The first time I visited a synagogue was to attend the bar mitzvah of a neighbor's son. That was many years ago, and what I remember was a reverent and heartening experience.

Last week, I went to a synagogue for a second time, but not to pay respects at a religious ceremony. I had been invited by the John F. Kennedy Lodge of B'nai B'rith to discuss "The Media and the Middle East." I want to say I enjoyed the bar mitzvah more.

It wasn't surprising, and it wasn't long before speaking gave way to listening to charges against The Post for its slanted reporting and commentary on Israel. Some in the audience of about 200 addressed specific omissions and commissions in the news columns. Others registered more general objections. Absent last weekend's horrors, Lebanon was the immediate focus although some comments were aimed at earlier periods.

Familiar as much of this is, one does not come away insensitive to an obvious anguish and bitterness of a people who think that those who operate this newspaper do so with a bias against Israel; that Israel is relentlessly portrayed as the villain in the Middle East.

Between June 6, when Israel invaded Lebanon, and Sept. 17, after its forces occupied West Beirut, The Post carried at least 500 articles. In the main, the news stories were devoted to the fighting, but also to American diplomatic efforts to end it. The group's most charitable view was that the accounts were unbalanced; at worst, they were deliberately slanted, they thought.

It needs to be said, not in exculpation, that throughout the period the same criticism was heard from the smaller, but no less vocal, Arab community and its supporters. To be sure, the coverage was at times uneven and, on a given day, perhaps unfair. I have said as much about specific stories then and earlier.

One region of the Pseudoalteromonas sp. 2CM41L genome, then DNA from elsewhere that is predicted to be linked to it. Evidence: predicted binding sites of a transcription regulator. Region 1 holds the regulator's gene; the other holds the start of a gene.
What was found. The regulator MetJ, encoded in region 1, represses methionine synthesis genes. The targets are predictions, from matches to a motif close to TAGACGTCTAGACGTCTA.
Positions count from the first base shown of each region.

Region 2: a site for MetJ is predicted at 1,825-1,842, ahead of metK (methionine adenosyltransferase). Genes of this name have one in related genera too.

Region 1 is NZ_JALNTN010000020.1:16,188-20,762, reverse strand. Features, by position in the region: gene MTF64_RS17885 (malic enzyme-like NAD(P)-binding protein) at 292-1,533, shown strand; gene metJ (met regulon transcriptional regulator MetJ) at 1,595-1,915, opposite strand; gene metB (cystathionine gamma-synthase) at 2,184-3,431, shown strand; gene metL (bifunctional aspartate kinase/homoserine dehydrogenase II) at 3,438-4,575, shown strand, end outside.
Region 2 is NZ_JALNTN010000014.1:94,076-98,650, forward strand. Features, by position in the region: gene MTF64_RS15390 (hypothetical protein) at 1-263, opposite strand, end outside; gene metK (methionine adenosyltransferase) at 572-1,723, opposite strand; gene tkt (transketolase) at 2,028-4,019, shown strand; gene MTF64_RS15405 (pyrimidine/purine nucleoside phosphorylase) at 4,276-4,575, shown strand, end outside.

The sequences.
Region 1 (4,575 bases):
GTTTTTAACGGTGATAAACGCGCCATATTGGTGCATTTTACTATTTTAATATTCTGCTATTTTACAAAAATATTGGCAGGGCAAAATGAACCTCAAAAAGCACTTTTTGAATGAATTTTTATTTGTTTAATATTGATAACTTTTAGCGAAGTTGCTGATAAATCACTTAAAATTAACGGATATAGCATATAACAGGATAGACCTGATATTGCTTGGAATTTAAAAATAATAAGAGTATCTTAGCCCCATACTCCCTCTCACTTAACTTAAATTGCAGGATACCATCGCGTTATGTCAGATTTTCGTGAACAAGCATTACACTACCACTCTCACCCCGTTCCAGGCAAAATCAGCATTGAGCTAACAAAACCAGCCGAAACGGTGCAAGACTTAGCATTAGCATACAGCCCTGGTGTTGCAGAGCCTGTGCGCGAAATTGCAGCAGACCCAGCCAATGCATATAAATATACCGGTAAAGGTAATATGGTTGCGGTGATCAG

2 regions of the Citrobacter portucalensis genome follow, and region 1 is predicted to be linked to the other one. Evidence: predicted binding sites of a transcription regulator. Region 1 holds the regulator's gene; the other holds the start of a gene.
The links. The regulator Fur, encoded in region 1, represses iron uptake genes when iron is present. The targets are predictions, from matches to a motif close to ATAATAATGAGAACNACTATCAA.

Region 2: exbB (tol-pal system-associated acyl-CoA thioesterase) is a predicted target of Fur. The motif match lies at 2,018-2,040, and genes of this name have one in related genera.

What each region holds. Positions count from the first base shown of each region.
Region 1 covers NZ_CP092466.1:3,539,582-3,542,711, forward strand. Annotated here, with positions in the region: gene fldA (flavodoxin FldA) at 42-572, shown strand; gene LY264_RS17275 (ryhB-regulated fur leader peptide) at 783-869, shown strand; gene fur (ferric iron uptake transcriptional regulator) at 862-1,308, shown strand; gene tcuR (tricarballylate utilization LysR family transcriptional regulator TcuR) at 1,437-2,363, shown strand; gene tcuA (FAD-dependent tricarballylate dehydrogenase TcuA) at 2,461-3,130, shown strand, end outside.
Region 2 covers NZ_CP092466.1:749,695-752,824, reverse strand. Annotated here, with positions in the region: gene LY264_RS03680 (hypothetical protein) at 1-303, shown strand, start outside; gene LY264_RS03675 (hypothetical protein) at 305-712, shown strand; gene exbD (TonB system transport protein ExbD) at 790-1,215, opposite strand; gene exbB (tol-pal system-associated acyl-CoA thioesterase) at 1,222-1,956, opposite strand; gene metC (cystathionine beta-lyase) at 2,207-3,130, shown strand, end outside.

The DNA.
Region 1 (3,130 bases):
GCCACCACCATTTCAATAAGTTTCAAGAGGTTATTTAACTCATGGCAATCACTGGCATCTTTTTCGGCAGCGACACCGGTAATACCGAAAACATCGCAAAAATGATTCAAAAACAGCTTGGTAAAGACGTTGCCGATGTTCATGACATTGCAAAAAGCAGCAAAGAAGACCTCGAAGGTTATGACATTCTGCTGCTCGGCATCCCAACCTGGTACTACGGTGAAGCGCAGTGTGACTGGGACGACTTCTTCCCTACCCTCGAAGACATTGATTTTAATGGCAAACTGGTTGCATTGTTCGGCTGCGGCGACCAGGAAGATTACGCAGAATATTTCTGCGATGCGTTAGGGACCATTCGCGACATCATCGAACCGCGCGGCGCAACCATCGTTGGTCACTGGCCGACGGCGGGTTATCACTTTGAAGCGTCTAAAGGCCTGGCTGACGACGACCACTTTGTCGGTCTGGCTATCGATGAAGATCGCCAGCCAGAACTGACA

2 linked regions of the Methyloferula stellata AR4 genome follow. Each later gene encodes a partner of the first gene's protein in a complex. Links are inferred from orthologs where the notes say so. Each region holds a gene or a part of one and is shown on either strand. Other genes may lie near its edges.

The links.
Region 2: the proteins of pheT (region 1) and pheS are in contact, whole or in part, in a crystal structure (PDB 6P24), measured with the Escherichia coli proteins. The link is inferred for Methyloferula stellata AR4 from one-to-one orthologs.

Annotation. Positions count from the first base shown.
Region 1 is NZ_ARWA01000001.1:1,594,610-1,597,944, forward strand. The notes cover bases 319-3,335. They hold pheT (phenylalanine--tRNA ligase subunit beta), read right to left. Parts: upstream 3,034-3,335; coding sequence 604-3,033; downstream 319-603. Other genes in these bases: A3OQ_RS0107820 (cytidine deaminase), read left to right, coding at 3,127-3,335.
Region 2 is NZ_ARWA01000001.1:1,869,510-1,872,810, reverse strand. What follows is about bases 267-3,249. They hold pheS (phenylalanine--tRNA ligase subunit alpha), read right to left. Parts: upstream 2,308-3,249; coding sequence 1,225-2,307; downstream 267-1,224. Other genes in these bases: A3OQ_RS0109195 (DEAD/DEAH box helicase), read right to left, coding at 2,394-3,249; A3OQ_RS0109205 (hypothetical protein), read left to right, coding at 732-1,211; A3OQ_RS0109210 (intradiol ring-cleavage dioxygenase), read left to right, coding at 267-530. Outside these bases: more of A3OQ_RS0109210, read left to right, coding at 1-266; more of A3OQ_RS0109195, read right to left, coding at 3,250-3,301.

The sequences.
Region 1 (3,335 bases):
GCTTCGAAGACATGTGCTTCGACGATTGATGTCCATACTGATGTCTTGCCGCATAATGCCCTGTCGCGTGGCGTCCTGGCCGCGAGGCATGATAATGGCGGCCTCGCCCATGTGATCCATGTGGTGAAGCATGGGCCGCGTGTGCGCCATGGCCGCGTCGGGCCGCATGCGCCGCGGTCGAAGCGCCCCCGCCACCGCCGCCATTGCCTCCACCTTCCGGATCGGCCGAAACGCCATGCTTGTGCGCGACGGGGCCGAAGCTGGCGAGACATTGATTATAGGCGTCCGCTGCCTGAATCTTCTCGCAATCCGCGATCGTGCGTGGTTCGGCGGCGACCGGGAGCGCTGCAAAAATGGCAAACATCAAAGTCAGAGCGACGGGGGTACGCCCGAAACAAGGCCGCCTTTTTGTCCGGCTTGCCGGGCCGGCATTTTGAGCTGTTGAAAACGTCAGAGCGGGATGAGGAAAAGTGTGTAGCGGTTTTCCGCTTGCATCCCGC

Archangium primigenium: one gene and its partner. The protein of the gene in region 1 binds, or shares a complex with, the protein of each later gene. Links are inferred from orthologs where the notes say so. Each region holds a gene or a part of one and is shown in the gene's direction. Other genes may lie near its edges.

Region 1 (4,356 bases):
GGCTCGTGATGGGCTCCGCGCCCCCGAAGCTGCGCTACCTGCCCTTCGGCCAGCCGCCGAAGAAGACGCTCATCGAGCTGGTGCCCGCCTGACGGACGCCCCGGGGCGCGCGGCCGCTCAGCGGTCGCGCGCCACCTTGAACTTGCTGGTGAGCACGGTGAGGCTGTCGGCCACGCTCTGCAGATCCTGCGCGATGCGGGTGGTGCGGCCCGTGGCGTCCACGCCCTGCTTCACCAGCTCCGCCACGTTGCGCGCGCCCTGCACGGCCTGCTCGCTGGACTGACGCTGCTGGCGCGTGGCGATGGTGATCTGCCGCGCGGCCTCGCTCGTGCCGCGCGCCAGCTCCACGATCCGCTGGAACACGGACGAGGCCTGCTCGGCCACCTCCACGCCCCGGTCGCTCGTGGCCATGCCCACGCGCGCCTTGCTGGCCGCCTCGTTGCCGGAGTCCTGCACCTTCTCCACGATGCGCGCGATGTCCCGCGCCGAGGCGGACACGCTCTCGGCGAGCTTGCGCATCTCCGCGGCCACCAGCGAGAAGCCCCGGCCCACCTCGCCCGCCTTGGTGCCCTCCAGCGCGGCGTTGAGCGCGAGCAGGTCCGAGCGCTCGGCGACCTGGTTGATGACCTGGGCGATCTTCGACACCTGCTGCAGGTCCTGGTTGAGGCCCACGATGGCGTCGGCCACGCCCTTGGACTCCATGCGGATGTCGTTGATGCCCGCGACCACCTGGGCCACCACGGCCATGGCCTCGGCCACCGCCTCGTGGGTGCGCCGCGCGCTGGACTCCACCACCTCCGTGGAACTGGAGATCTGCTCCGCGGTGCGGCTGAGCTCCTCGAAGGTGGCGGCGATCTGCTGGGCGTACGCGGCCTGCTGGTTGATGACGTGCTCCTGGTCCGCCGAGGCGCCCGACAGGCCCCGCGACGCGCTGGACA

The critics can be right and wrong, as in recent instances: I agree the newspaper was remiss in not reporting former secretary of state Alexander Haig's criticism of President Reagan's diplomatic proposals. That Mr. Haig's sponsor, the United Jewish Appeal, failed to notify The Post is a one-day excuse only. I disagree that reporter Caryle Murphy's article Aug. 28 was, as one complainant wrote, a "serious distortion of the Washington Jewish community toward the war in Lebanon." That is not true, and prominent members of the community have said so.

Observing to an audience that the press and government both cover foreign affairs episodically and often on the basis of incomplete information, that shooting situations preclude achieving an equally weighted scale at the end of the day, that the reporter can be as handicapped as the soldier -- seeing the battle, not always the war -- or, that the pace of events forecloses stopping the movie so that beginnings and ends get lost, earned little resonance -- no more than arguments about headlines, length and placement of stories lead to a meeting of minds. Critics are equally unswayed by the notion that a paper deliberately slanted in its news policy--particularly against Israel--would not retain a respected professional staff, many of whom at The Post are Jews. It is simply not credible that this is an anti-Semitic enterprise.

Post editors know of the anger and resentment among Jewish readers and have taken steps to keep open a line of direct contact, hoping for greater mutual understanding. Still, one wonders whether it is less the press coverage that torments readers than a deeper concern about Israel and its people who, as a Time essay said, "at the moment are stage center in the world . . . a people who adopted belief over reason."

There's an old Talmudic story about the disciple who asks a rabbi: "How does one become wise.?"

The rabbi responds: "One studies and works hard."

But many study and work hard and are not wise."

"Then, I suppose one studies, works hard and has experience."

"Yes, bu many study, work hard and have experience, and still are not wise."

But then one needs good judgement."

How does one get good judgement."

"By having a bad experience," is the rabbi's response.

That's what we're having.